Is BPM doomed like its predecessor BPR?

Once again BPM is coming under fire as inter factional fighting threatens to destroy what Research and Markets describes as a $32 bn industry by 2012. This time it is the proliferation of the initiatives purporting to be the real BPM leaving the corporate decision makes confused and dismayed.

BPM continues to decline as a search reference with the latest findings suggesting a decrease to less than 40% of the interest from the same quarter five years ago however IT vendors marketing campaigns reflect more spend, up 200% on the same period.

The ABPMP (Association of Business Process Management Professionals) has taken its time in establishing its presence and despite the many competing educational offerings is yet still to launch its BPM certification program. The original intention expressed in 2005 is still to appear while at the same time commercial offerings are fulfilling the needs of corporates in providing methods and approaches to make process management a key discipline. Recently technical training has emerged with organisations like the OMG (Object Management Group) providing training in process modelling semantics.

BP Group researches suggests three versions of the truth are obvious in the market place, each attempting to satisfy the needs of corporate and individuals in understanding and deploying BPM. The initial 2009 study of more than 120 European and North American senior executive decision makers reports 37 per cent of companies already use BPM ‘inside-out’[i], 27 per cent view BPM as a technology and another 36 per cent prefer BPM ‘outside-in’[ii].

The situation is similar to the demise of BPR a decade ago when ultimately the lack of delivery, hyped promises from IT vendors and then corporate disenchantment scuppered what had promised to be a transformational change in business thinking and practice. Will BPM go the same way?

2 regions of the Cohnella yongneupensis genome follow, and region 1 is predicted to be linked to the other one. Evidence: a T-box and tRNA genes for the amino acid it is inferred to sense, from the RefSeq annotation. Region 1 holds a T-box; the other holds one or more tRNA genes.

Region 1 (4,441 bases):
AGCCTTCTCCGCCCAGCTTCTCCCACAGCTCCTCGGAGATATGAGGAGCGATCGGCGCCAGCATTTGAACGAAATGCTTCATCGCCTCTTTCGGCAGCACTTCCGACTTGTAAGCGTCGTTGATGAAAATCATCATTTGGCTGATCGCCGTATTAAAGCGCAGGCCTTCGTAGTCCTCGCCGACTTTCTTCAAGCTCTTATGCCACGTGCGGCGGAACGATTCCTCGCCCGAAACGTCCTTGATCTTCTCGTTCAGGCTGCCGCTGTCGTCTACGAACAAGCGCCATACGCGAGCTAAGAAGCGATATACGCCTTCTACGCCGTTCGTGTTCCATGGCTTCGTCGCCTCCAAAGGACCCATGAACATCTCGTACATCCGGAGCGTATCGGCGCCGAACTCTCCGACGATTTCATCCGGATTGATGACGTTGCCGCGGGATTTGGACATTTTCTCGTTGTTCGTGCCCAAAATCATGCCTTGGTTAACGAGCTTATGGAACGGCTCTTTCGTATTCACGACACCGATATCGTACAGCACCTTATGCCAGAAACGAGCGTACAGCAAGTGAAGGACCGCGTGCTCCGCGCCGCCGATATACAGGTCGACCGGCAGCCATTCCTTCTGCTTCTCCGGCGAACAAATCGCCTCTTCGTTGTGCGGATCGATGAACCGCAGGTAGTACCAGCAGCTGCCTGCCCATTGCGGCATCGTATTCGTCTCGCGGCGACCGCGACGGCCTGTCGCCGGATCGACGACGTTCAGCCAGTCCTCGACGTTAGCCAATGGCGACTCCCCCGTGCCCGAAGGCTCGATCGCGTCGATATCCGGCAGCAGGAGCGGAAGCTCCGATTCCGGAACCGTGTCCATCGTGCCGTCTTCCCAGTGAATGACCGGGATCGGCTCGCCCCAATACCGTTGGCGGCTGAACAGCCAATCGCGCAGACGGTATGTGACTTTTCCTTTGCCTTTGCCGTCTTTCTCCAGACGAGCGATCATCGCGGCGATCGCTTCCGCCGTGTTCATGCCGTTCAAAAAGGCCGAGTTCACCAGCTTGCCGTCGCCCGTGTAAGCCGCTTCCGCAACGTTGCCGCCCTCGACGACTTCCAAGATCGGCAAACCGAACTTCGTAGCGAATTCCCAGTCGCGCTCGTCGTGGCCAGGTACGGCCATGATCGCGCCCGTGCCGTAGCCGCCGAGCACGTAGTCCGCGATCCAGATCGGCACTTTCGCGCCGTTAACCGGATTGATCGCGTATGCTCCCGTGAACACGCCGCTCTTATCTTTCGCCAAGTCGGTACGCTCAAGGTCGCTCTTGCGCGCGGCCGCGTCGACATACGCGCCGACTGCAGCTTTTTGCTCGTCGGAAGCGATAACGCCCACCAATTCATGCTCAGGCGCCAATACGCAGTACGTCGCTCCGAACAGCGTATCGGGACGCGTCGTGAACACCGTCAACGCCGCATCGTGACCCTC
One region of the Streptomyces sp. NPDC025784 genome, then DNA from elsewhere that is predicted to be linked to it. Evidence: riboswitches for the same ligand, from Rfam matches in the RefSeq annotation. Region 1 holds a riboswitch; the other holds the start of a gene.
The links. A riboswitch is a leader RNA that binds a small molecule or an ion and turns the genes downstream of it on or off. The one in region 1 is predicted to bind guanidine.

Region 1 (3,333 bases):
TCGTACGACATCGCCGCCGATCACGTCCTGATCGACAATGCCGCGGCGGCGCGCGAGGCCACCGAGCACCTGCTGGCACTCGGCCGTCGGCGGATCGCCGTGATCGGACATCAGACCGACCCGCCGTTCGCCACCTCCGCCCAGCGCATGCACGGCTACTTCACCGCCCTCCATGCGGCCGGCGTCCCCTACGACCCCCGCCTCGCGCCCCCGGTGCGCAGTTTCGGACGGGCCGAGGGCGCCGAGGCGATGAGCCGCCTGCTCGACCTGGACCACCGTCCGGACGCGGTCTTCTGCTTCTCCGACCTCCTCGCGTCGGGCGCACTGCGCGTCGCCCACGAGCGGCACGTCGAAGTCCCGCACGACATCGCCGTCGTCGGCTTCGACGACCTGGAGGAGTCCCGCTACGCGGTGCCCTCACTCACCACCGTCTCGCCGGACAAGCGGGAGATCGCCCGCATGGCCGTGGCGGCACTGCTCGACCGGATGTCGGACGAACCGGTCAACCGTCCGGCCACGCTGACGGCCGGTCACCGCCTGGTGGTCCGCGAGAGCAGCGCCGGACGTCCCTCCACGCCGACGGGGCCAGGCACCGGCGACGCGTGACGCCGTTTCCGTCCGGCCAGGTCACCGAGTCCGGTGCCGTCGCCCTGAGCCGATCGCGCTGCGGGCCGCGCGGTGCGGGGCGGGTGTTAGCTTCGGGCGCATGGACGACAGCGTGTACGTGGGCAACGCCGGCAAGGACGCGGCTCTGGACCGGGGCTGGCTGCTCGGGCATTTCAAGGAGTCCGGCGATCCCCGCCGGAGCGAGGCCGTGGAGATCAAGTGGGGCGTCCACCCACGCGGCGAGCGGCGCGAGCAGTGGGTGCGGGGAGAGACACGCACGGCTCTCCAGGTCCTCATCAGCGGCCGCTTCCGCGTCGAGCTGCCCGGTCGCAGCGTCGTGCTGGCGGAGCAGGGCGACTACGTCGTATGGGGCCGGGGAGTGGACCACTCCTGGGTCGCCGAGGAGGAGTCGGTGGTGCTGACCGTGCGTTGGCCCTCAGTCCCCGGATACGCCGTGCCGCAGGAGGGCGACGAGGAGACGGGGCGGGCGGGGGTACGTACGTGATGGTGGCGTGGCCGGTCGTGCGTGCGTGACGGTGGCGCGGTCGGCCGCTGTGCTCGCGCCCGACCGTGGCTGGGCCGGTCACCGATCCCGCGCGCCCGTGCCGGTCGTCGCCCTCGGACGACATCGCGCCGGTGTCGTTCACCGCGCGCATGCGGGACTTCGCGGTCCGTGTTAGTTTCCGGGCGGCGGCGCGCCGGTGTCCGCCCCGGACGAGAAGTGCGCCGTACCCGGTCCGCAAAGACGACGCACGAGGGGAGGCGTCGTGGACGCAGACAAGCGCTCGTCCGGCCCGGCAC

The signs are ominous. The Linkedin community now boasts more than 15 communities covering the themes of business process management. Some groups, led by technology vendors, claim independence from any one product and yet push their own BPMS (BPM Solution) leading to many to see the sham of those communities as thinly disguised marketing machines. Who can the senior executives trust to provide impartial and objective advice?

Recently there have been developments amongst some of those disillusioned to form new entities. One such project from Theo Priestley, sometimes also known as Process Maverick, is creating some interest. Following a poll amongst BP Group members asking the question of whether a BPM Manifesto is required Priestley formed BPM Nexus, hosted on the Ning community platform. Will this initiative be any more successful? Time will tell.

In undertaking the BP Group’s 17th annual research programme we are seeking answers to all these questions. You can join this research and input your two cents worth. The findings will be fully published at the 5th annual BPE conference in London during September 2009.

[i] ‘Inside-Out’ reflects the way organisations are implementing BPM when they view processes as beginning when they cross the organisation threshold and end when they leave the door. A classic depiction would be in the airline business where some carriers treat ‘booking to carousel’ as the process. Typical ‘inside-out’ approaches include six sigma, lean and TQM.

[ii] ‘Outside-In’ sees processes as the customer experience. The starting point begins with customer desire, and ends only when the customer says it does. The ‘outside-in’ view is commercially more attractive as the organisation then influences and obtains revenue at each stage of the customer experience. Organisations such as Southwest airlines, Apple and Best Buy represent mature approaches to BPM adopting outside-in viewpoints.